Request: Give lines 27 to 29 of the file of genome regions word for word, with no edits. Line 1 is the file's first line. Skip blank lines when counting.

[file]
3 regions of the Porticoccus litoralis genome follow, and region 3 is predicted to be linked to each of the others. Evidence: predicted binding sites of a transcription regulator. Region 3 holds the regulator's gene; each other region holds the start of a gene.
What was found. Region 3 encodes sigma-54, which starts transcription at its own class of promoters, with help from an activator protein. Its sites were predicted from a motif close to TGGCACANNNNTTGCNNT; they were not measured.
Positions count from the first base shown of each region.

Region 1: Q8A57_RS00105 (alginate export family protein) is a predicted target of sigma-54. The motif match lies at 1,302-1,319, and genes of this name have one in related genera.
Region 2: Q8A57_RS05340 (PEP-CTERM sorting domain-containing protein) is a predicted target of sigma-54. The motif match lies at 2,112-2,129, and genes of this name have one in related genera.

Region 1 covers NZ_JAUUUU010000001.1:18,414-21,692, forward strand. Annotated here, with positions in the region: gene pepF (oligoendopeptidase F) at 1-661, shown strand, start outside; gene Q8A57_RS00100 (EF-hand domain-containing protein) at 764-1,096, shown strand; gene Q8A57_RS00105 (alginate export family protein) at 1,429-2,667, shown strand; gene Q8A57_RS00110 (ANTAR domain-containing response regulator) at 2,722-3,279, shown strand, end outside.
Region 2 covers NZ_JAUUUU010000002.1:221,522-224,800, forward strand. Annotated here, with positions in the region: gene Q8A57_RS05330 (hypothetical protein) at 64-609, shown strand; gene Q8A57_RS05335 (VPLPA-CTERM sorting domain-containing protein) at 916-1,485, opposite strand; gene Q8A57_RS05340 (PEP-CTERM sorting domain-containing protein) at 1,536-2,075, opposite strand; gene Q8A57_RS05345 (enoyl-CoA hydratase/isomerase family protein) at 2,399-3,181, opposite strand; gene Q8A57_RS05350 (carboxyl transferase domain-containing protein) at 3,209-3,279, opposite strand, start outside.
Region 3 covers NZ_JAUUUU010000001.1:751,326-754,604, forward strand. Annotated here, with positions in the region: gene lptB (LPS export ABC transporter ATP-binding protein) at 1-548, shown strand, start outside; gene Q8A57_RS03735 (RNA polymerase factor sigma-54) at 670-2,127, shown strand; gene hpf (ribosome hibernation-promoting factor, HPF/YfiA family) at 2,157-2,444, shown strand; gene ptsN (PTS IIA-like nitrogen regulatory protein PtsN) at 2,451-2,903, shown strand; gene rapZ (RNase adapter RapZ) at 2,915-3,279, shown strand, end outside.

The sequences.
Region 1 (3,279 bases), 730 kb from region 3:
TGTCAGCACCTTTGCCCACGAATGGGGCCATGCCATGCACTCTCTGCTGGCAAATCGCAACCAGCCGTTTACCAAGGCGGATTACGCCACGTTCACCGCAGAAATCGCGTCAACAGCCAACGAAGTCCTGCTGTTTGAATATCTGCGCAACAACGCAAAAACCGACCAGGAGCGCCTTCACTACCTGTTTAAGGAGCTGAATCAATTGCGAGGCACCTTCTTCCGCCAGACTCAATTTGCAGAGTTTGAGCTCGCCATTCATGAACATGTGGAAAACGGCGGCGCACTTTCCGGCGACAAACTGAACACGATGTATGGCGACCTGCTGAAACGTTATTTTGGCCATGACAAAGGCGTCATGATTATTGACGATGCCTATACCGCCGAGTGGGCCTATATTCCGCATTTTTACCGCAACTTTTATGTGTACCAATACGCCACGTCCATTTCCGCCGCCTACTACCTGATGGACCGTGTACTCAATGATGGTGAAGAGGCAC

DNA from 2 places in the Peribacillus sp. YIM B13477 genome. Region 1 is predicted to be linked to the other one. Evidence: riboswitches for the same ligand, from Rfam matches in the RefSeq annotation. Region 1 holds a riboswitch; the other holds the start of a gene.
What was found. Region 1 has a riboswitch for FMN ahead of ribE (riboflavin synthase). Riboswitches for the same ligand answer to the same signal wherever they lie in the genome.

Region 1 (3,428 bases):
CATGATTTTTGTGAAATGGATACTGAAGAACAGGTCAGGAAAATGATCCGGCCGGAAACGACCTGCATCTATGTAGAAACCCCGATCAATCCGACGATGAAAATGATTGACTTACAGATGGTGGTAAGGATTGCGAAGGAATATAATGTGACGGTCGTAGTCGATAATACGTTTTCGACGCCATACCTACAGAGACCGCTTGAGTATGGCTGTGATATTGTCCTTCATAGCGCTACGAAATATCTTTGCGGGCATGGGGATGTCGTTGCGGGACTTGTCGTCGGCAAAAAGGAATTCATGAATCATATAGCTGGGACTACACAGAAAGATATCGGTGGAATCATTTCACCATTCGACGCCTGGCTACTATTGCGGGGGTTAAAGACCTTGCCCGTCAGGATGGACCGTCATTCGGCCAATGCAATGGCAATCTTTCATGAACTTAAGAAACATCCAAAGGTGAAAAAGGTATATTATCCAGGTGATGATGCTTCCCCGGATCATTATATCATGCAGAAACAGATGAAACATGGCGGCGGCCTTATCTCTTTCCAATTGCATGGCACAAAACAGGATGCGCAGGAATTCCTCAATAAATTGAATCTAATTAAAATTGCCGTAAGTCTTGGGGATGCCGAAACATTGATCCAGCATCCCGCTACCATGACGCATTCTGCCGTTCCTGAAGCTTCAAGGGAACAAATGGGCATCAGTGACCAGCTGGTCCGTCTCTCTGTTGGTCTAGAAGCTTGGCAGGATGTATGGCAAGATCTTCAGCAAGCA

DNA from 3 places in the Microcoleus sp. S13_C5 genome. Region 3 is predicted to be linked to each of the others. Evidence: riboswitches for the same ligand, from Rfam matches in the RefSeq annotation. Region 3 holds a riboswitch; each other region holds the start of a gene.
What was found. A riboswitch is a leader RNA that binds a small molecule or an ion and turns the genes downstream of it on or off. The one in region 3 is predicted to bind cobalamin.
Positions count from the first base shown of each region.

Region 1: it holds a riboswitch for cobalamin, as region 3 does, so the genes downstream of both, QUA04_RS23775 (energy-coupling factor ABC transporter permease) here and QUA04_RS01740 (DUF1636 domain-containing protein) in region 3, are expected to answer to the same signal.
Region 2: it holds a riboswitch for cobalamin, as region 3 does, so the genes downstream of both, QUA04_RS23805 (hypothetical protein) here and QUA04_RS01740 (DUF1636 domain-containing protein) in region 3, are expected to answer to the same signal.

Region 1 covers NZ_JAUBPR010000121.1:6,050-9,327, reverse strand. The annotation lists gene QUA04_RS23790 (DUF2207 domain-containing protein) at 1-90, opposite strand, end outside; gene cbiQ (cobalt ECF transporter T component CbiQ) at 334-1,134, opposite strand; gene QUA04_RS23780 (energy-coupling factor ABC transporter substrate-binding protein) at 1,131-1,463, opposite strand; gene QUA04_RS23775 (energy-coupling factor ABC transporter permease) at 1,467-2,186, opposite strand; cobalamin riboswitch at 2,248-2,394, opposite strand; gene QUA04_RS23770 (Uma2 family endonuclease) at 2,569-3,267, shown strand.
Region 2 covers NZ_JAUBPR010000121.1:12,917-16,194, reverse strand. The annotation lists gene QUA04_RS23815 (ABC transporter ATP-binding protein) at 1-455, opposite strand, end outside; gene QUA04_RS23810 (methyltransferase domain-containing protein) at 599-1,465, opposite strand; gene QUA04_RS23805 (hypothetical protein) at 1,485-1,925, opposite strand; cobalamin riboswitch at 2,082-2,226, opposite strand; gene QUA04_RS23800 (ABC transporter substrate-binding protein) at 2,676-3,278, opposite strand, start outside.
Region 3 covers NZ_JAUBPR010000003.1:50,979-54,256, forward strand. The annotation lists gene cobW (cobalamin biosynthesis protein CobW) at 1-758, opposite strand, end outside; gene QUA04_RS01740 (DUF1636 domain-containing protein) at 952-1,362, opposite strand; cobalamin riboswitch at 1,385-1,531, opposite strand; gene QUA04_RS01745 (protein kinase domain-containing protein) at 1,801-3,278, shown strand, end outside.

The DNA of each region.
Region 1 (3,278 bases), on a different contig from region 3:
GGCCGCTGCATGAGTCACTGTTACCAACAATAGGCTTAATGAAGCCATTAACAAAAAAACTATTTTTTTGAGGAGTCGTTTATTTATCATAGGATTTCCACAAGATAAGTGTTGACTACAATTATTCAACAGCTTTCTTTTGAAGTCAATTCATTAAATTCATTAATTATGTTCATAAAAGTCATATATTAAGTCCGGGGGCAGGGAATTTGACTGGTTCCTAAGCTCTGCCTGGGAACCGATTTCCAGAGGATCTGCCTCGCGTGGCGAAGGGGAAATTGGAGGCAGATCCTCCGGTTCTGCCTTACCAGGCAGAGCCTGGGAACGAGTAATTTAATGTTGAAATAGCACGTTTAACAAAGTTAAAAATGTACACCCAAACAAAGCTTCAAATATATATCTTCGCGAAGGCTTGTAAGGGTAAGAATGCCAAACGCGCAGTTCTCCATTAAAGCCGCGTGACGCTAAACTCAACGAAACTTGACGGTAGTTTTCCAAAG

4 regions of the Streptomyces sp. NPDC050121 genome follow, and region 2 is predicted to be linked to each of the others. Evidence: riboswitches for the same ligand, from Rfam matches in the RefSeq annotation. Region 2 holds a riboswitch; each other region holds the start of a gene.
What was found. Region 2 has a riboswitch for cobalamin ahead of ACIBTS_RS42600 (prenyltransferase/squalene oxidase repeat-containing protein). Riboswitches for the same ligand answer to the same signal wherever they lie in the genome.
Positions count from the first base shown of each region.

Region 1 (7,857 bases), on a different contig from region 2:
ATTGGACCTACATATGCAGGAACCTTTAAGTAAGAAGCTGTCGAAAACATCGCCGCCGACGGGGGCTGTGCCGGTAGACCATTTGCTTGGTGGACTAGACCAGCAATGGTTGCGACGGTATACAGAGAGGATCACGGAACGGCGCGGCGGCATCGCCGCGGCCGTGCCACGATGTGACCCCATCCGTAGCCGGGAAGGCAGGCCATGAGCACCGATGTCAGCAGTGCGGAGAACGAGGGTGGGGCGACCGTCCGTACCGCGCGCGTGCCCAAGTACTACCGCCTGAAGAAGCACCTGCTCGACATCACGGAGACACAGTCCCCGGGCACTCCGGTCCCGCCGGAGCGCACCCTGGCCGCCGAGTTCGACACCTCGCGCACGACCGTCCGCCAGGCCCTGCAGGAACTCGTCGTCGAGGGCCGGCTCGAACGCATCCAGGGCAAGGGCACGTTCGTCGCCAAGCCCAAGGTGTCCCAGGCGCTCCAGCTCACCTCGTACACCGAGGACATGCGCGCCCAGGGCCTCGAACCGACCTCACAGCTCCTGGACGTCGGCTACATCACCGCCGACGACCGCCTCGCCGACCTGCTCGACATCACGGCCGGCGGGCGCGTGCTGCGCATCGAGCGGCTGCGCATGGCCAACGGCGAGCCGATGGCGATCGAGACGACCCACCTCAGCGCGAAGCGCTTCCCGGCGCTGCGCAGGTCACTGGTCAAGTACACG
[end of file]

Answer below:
4 regions of the Streptomyces sp. NPDC050121 genome follow, and region 2 is predicted to be linked to each of the others. Evidence: riboswitches for the same ligand, from Rfam matches in the RefSeq annotation. Region 2 holds a riboswitch; each other region holds the start of a gene.
What was found. Region 2 has a riboswitch for cobalamin ahead of ACIBTS_RS42600 (prenyltransferase/squalene oxidase repeat-containing protein). Riboswitches for the same ligand answer to the same signal wherever they lie in the genome.
Positions count from the first base shown of each region.